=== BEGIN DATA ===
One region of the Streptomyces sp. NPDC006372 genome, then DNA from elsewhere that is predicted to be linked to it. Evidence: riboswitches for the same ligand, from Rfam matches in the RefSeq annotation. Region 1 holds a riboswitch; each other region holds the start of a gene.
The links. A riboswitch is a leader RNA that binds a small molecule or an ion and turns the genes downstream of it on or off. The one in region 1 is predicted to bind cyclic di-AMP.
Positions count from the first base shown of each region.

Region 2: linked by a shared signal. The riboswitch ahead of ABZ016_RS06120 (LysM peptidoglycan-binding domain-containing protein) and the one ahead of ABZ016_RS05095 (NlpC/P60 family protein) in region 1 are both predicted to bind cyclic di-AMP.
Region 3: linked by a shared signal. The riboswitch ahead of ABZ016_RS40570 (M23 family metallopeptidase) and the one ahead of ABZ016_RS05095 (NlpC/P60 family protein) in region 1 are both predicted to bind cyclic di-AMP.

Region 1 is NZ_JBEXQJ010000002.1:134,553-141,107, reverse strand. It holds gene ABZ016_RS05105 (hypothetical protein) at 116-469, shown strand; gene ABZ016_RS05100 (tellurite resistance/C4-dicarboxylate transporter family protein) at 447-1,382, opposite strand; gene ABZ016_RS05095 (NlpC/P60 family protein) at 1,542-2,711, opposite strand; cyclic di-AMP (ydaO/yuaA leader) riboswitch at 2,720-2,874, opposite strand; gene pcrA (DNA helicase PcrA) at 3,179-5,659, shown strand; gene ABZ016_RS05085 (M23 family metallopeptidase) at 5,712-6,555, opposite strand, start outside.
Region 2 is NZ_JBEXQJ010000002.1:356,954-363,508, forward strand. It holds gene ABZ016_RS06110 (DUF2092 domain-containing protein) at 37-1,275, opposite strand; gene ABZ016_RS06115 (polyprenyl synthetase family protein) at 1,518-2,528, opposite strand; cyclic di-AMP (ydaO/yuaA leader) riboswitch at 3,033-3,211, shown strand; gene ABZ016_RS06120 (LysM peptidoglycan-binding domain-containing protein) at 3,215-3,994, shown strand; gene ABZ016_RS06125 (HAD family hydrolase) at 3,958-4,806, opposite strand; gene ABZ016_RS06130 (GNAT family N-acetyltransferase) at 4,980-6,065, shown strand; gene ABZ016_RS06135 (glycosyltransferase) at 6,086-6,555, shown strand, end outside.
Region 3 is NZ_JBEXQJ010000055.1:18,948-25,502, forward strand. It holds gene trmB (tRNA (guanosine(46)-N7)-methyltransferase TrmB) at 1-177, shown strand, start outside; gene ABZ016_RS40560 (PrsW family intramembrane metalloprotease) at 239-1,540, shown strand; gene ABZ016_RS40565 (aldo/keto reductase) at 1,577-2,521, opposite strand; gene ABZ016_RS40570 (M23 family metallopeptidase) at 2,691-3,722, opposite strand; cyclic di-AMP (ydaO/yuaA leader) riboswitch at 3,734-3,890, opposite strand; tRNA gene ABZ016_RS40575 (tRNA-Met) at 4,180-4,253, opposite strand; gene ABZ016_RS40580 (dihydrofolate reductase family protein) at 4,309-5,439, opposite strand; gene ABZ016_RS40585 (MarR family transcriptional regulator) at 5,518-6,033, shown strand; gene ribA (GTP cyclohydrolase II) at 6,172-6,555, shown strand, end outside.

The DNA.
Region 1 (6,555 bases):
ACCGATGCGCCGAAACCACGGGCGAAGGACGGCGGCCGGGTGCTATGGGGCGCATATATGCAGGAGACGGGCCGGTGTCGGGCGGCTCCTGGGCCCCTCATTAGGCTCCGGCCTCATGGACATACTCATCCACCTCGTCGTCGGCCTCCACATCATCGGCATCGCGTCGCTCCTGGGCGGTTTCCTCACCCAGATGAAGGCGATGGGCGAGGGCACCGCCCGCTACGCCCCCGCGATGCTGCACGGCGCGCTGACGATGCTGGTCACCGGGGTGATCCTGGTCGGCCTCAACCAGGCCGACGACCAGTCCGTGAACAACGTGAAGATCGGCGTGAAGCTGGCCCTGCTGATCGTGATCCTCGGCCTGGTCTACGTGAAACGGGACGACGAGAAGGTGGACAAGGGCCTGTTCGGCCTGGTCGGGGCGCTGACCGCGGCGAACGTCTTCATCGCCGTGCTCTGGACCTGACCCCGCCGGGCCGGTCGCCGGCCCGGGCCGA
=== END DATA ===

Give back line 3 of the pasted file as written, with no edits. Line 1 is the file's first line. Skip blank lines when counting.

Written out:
Positions count from the first base shown of each region.